Alan Turing was a mathematical genius, persecuted homosexual, suicide, someone who went through all the motions of being typical and inwardly was anything but, with so hyper-rational a mind he would strike the rest of us as irrational, a prescient explorer of the mind-machine symbiosis who not only foresaw but played a formative role in the computational future we now live in....
All that and more is reduced to a sentimental movie. It even imposes a conventional boy-meets-girl plot on Turing's life, and nothing could be further from an attempt at an honest portrayal of his story, whatever it may be. We may never know. He kept his secrets even beyond his death.
"The Imitation Game" is well named, as it is but a sugar-coated imitation -- a foray into Oliver Stone territory somewhere in the shadowland between Based on a True Story and a pack of cinematically staged lies, neither fiction nor history but box office designed to attract the credulous young.
Those who see the movie without knowing anything about its subject may carry its images with them the rest of their lives, never having heard of Alan Turing before and never again thinking of him apart from the impression this movie leaves, like a coat of irremovable film forever over their eyes.
One of the better if not the best treatment of the mystery that was Alan Turing's life is a dense 588-page biography titled "Alan Turing: The Enigma." Written by Andrew Hodges, it came out in 1983 as the curtains were being pulled back on his role in the development of a counter-machine (code-named Ultra) that was used to decode the German code machine Enigma. The math detailed in the book is far beyond me; it took me till the Basic Officers' Course at Fort Sill just to realize that gunnery was only basic trig.
The story of the Turing Machine -- a name given to one invention after another as he produced them -- is full of ironies piled atop ironies, secrets hiding secrets. Once his counter-Enigma machine (still another Turing Machine) had worked, the Allies knew the location of every German U-boat in the North Atlantic, but how act on all that intelligence without the Germans realizing their code had been broken? Without letting them know that we knew what they knew and knew that they knew?
And so Allied convoys had to be sacrificed, and German bombers allowed to reduce historic English cities like Coventry to rubble in order to keep the secret safe -- even if British lives weren't.
Here was an even greater challenge than breaking the German code -- not letting the enemy know it had been broken. So every time the Allies acted on this vast store of German secrets, a conventional reason for their decision had to be invented and somehow conveyed to German intelligence without being obvious about it. A false trail had to be established and made to look real from Berlin.
To quote Malcolm Muggeridge, this elaborate charade had to be maintained by amassing a host of fictive reasons for Allied successes -- from El Alamein to Normandy -- like the work "of agents, the suborning of informants, the sending of messages written in invisible ink, the masquerading, the dressing-up, the secret transmissions, and the examining of the contents of waste-paper baskets...." All of which "turned out to be largely cover for this other source; as one might keep some old-fashioned business in rare books going in order to be able, under cover of it, to do a thriving trade in pornography and erotica."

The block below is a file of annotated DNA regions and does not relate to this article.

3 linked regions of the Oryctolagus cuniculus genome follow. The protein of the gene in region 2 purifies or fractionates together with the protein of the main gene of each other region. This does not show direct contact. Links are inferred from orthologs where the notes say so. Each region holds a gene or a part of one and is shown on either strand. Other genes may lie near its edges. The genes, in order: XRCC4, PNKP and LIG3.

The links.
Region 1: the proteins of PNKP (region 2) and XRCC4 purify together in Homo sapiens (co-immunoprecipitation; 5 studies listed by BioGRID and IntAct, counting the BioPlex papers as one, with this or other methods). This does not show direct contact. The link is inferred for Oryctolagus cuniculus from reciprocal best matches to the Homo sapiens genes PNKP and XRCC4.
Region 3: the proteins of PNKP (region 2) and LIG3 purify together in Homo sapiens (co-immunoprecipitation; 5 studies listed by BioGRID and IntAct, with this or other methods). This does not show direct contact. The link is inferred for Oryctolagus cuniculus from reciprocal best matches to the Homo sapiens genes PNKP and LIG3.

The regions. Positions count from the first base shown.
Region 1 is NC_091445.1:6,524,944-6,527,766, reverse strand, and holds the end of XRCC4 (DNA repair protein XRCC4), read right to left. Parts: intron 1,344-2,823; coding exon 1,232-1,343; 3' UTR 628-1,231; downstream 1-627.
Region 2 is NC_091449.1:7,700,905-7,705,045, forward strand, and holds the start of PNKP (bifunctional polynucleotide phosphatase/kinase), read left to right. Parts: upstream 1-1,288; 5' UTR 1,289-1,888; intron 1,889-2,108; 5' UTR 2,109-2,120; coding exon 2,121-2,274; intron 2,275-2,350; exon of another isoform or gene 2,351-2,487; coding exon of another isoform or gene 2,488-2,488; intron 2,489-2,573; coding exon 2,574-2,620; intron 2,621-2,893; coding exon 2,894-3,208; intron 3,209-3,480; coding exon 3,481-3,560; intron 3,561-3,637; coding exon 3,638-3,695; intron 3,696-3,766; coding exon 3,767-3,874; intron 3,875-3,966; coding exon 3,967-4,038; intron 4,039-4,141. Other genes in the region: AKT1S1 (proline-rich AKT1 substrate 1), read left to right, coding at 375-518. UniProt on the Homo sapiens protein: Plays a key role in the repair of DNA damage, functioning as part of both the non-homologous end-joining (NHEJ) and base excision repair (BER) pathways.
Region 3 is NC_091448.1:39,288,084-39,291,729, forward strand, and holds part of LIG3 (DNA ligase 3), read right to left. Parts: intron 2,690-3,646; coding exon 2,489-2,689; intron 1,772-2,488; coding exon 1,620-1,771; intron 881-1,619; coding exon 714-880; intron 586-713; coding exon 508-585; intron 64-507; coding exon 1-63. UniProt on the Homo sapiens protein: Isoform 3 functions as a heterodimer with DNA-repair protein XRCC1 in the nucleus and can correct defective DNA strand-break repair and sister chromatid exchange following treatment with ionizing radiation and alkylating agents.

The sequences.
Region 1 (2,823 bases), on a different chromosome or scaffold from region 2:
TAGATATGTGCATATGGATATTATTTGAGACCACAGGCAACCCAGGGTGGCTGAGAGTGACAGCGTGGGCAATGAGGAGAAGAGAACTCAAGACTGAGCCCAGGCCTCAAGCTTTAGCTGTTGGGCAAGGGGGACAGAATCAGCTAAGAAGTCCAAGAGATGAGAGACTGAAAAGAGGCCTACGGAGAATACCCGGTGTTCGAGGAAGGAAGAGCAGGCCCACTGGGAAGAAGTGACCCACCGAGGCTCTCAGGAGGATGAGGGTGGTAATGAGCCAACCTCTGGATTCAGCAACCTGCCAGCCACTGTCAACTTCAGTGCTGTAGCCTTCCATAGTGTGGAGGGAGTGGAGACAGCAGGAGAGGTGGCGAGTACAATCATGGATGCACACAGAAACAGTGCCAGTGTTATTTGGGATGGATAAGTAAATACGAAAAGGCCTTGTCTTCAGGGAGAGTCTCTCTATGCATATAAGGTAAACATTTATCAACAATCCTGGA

Secrets within secrets, unending ironies atop unending ironies. Back in Berlin, the chief of the SS -- Heinrich Himmler -- sneered at the British for employing homosexuals in their intelligence services, unaware that one named Turing was playing a key role in his doom. And that of the Third Reich.
After the war, Alan Turing would then find himself enmeshed in much the same homophobic stupidities, for the Cold War had begun and a vast national-security complex made homosexuals not just suspect in the West but the subject of pseudo-scientific psychiatry. Turing would be convicted of "gross indecency" and subjected to a series of "medical treatments" that amounted to chemical castration. Though it was not he but his society that was guilty of gross indecency.
Then, when the worst of his travails seemed past, they found Alan Turing's body in his room. Another mystery. Cyanide poisoning, the inquest concluded -- clearly suicide. Or was it? Alan Turing's mother always refused to believe it, and devoted the rest of her long life to proving it was an accident -- a result of his experiments with cyanide. At last, here was one aspect of Alan Turing's story that was no mystery at all: a mother's natural instinct to defend her boy's reputation.
This much about Alan Turing is no mystery, either: that he was a genius, and genius is of an entirely different order of magnitude than just superior intelligence, and will always be a mystery to the rest of us, like where a Newton or Einstein could have come from. And an Alan Turing.